Stocks ended the first quarter of 2013 with very strong performance, setting a new, all-time high for the Standard & Poor’s 500 on the final trading day of the quarter at 1,569. The Dow was the best performing of the three major indexes, gaining 11.3 percent to log its best quarter since 1998. The S&P 500 gained 10 percent for the quarter, almost matching the index’s 12 percent gain in the first quarter of 2012. The Nasdaq lagged slightly, adding a still impressive 8.2 percent. All three indexes gained more than 3 percent in March alone.
For emerging market stocks, it was the worst first quarter since 2008, with theMSCI Emerging Markets Index losing 2.1 percent during the quarter. The BRIC countries all posted losses for the quarter, with Brazil, the worst performer, losing 7.8 percent, Russia dropping 2.6 percent, India falling 3.6 percent and China down 1.3 percent.
During the first quarter, some Asian markets performed well, with Japan up 19 percent, the best performer, followed by Australia up 7 percent, although others were down, including Hong Kong, which lost 1.6 percent. This backdrop of poor stock performance and weakening growth in emerging markets is in stark contrast to the conditions witnessed when U.S. stocks set all-time highs back in 2007. Further, conditions for the U.S. economy were far better, as they were across Europe (and just about every other region of the world).
The nearby table presents a comparison of the global economic environment in October 2007, the last time we set an all-time high for the S&P 500, and today:
As can be seen in the table, just about everything was positive back in 2007, which is in stark contrast to today’s conditions. The U.S. gross-domestic product growth rate and unemployment rate really underscore the marked difference between then and now, as do the GDP growth rates for the BRIC countries. The significant outliers are the S&P 500 earnings and price-to-earnings ratios, which directly address stock market valuation concerns I have. Earnings have increased from $82.54 to about $99 (we don’t have the final number yet), or by about $10 or 11 percent. This is certainly a significant difference, and, as evidenced by the P/E ratio comparison, indicates that at least on a trailing earnings basis, stocks are somewhat cheaper today.
Although the valuation data may appear to justify current stock market levels, we need to understand that stocks trade on future expectations, rather than solely on historical information. Another point, which should be obvious, is that stocks peaked (set an all-time high) in October 2007. (We all know what happened to stocks after that.)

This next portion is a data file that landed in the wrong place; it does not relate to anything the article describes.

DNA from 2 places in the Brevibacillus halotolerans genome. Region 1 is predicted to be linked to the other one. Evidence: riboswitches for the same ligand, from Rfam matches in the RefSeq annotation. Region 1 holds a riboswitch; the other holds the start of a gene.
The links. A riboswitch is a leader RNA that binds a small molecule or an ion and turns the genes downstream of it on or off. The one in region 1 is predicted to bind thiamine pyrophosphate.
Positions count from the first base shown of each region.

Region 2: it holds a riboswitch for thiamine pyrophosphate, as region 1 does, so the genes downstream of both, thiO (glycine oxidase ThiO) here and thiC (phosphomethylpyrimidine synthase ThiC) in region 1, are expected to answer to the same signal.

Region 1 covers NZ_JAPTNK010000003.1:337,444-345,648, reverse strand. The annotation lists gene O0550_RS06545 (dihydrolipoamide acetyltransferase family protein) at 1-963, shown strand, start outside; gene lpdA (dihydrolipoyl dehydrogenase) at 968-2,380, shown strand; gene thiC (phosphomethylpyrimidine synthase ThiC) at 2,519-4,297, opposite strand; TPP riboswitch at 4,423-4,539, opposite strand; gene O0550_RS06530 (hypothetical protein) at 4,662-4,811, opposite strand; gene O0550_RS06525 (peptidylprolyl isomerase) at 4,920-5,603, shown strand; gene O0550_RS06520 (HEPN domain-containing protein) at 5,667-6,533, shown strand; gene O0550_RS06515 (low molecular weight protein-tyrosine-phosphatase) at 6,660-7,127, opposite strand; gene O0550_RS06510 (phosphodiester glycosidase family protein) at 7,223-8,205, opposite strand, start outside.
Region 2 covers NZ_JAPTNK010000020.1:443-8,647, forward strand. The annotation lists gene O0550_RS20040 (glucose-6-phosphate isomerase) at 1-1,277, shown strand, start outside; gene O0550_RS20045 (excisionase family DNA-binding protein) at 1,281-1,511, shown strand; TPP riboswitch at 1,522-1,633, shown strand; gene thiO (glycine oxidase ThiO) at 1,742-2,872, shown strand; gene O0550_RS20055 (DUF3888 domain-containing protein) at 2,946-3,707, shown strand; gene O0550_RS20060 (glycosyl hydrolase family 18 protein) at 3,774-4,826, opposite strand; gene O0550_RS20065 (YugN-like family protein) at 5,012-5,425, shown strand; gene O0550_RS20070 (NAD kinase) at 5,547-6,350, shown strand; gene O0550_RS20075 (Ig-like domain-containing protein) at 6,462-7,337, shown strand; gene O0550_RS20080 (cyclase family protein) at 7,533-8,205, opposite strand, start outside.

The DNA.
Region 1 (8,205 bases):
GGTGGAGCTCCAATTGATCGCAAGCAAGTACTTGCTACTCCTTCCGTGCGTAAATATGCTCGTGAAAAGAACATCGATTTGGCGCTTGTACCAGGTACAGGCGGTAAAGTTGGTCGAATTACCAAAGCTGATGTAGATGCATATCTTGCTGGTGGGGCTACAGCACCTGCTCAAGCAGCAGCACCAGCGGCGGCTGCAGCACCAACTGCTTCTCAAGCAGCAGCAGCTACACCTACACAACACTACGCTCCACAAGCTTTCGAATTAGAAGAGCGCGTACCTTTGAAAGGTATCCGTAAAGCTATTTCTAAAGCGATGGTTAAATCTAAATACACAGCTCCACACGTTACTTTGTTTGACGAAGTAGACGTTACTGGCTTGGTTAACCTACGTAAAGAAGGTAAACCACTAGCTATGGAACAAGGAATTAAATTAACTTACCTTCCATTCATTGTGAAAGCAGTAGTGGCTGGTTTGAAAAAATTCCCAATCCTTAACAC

The estimate for S&P 500 earnings for the coming 12 months is about $112. At today’s level for the S&P 500, that gives us a forward P/E ratio of 14 times, which looks pretty low, making stocks appear fairly cheap and possibly a good buy. But, as with all estimates, the devil is in the details, or in this case, in the accuracy of that estimate. If stocks achieve these earnings results, then one could make the argument that stocks are still relatively cheap and therefore have more room to increase. If, however, stocks disappoint and are unable to achieve earnings expectations, they could appear expensive, causing a possible correction.
Those who read my column or my blog will know I have been expecting a correction for a few months, from the early part of the first quarter. My reasoning for this is multifaceted, but in general I think earnings will be disappointing, and that there are many risks, such as Cyprus, Slovenia and other European Union countries that are in dire financial condition, unemployment in the United States, the end of quantitative easing later this year — the Fed’s bond-buying program that is flooding the economy with $85 billion a month in cash, slowing global GDP growth rates, and many other factors.
If earnings are disappointing, and given the risk of some other major global economic negative occurring, I believe we could see at least a 20 percent correction in stocks. April tends to be a tough time of year historically for stocks, partly due to tax time, and partly because it follows the first quarter, within which in many years we see strong stock performance. Last year we gained 12 percent in the first quarter on the S&P 500, only to have the remainder of the year provide a paltry 1.4 percent additional gain. Given last year’s gain of 13.4 percent, the first quarter’s additional gain of 10 percent, the fact that the S&P 500 is up 136 percent from the intraday low of 666 in March 2009, and that stocks have been in a sustained bull market for more than four years, it would not be surprising to see the market take a breather.
With the market at an all-time high, pretty much everyone who owns stocks has a profit at this point. While there are still significant cash balances in 401(k)s and other accounts, a lot of cash has poured into stocks this year, reducing the cash available to drive further gains. With this in mind, investors may want to consider trimming positions and raising some cash going into earnings season.